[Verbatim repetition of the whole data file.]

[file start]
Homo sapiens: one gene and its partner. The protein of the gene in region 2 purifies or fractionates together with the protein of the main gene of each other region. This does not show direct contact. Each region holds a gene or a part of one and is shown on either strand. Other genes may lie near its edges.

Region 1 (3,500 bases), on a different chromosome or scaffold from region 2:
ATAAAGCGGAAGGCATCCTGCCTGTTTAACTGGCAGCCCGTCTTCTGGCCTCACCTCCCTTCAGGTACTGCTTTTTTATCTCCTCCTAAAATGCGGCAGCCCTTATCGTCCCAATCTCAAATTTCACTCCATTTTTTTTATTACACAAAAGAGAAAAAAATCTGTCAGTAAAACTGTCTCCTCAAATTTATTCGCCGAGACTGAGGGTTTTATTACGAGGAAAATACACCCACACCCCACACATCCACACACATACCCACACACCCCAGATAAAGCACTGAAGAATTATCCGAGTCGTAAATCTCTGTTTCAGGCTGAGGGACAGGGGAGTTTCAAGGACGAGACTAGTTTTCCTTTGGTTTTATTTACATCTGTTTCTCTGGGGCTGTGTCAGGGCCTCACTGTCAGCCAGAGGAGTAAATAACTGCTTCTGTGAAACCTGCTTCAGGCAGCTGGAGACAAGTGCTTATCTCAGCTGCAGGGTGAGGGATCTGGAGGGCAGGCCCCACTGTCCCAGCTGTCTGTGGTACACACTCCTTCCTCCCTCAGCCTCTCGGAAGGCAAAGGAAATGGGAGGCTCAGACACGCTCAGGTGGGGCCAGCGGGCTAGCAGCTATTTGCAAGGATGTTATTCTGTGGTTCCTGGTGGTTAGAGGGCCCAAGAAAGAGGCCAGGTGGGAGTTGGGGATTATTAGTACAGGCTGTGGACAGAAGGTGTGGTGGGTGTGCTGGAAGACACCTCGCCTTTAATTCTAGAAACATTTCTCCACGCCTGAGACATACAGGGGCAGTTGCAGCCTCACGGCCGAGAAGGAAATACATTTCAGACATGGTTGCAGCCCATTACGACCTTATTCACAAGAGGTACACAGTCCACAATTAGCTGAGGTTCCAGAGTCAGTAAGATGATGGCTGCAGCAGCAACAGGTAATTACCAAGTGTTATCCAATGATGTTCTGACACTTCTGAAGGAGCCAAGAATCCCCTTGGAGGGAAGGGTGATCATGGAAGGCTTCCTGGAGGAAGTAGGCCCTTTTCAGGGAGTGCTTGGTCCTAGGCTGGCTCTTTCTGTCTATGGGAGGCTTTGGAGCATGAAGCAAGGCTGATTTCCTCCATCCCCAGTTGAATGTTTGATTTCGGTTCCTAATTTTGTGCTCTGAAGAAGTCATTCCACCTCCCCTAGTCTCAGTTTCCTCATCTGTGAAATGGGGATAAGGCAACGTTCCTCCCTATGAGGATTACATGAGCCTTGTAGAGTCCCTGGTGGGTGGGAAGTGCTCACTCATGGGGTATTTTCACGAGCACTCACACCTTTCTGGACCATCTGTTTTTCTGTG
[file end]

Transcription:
Homo sapiens: one gene and its partner. The protein of the gene in region 2 purifies or fractionates together with the protein of the main gene of each other region. This does not show direct contact. Each region holds a gene or a part of one and is shown on either strand. Other genes may lie near its edges.

Region 1 (3,500 bases), on a different chromosome or scaffold from region 2:
ATAAAGCGGAAGGCATCCTGCCTGTTTAACTGGCAGCCCGTCTTCTGGCCTCACCTCCCTTCAGGTACTGCTTTTTTATCTCCTCCTAAAATGCGGCAGCCCTTATCGTCCCAATCTCAAATTTCACTCCATTTTTTTTATTACACAAAAGAGAAAAAAATCTGTCAGTAAAACTGTCTCCTCAAATTTATTCGCCGAGACTGAGGGTTTTATTACGAGGAAAATACACCCACACCCCACACATCCACACACATACCCACACACCCCAGATAAAGCACTGAAGAATTATCCGAGTCGTAAATCTCTGTTTCAGGCTGAGGGACAGGGGAGTTTCAAGGACGAGACTAGTTTTCCTTTGGTTTTATTTACATCTGTTTCTCTGGGGCTGTGTCAGGGCCTCACTGTCAGCCAGAGGAGTAAATAACTGCTTCTGTGAAACCTGCTTCAGGCAGCTGGAGACAAGTGCTTATCTCAGCTGCAGGGTGAGGGATCTGGAGGGCAGGCCCCACTGTCCCAGCTGTCTGTGGTACACACTCCTTCCTCCCTCAGCCTCTCGGAAGGCAAAGGAAATGGGAGGCTCAGACACGCTCAGGTGGGGCCAGCGGGCTAGCAGCTATTTGCAAGGATGTTATTCTGTGGTTCCTGGTGGTTAGAGGGCCCAAGAAAGAGGCCAGGTGGGAGTTGGGGATTATTAGTACAGGCTGTGGACAGAAGGTGTGGTGGGTGTGCTGGAAGACACCTCGCCTTTAATTCTAGAAACATTTCTCCACGCCTGAGACATACAGGGGCAGTTGCAGCCTCACGGCCGAGAAGGAAATACATTTCAGACATGGTTGCAGCCCATTACGACCTTATTCACAAGAGGTACACAGTCCACAATTAGCTGAGGTTCCAGAGTCAGTAAGATGATGGCTGCAGCAGCAACAGGTAATTACCAAGTGTTATCCAATGATGTTCTGACACTTCTGAAGGAGCCAAGAATCCCCTTGGAGGGAAGGGTGATCATGGAAGGCTTCCTGGAGGAAGTAGGCCCTTTTCAGGGAGTGCTTGGTCCTAGGCTGGCTCTTTCTGTCTATGGGAGGCTTTGGAGCATGAAGCAAGGCTGATTTCCTCCATCCCCAGTTGAATGTTTGATTTCGGTTCCTAATTTTGTGCTCTGAAGAAGTCATTCCACCTCCCCTAGTCTCAGTTTCCTCATCTGTGAAATGGGGATAAGGCAACGTTCCTCCCTATGAGGATTACATGAGCCTTGTAGAGTCCCTGGTGGGTGGGAAGTGCTCACTCATGGGGTATTTTCACGAGCACTCACACCTTTCTGGACCATCTGTTTTTCTGTG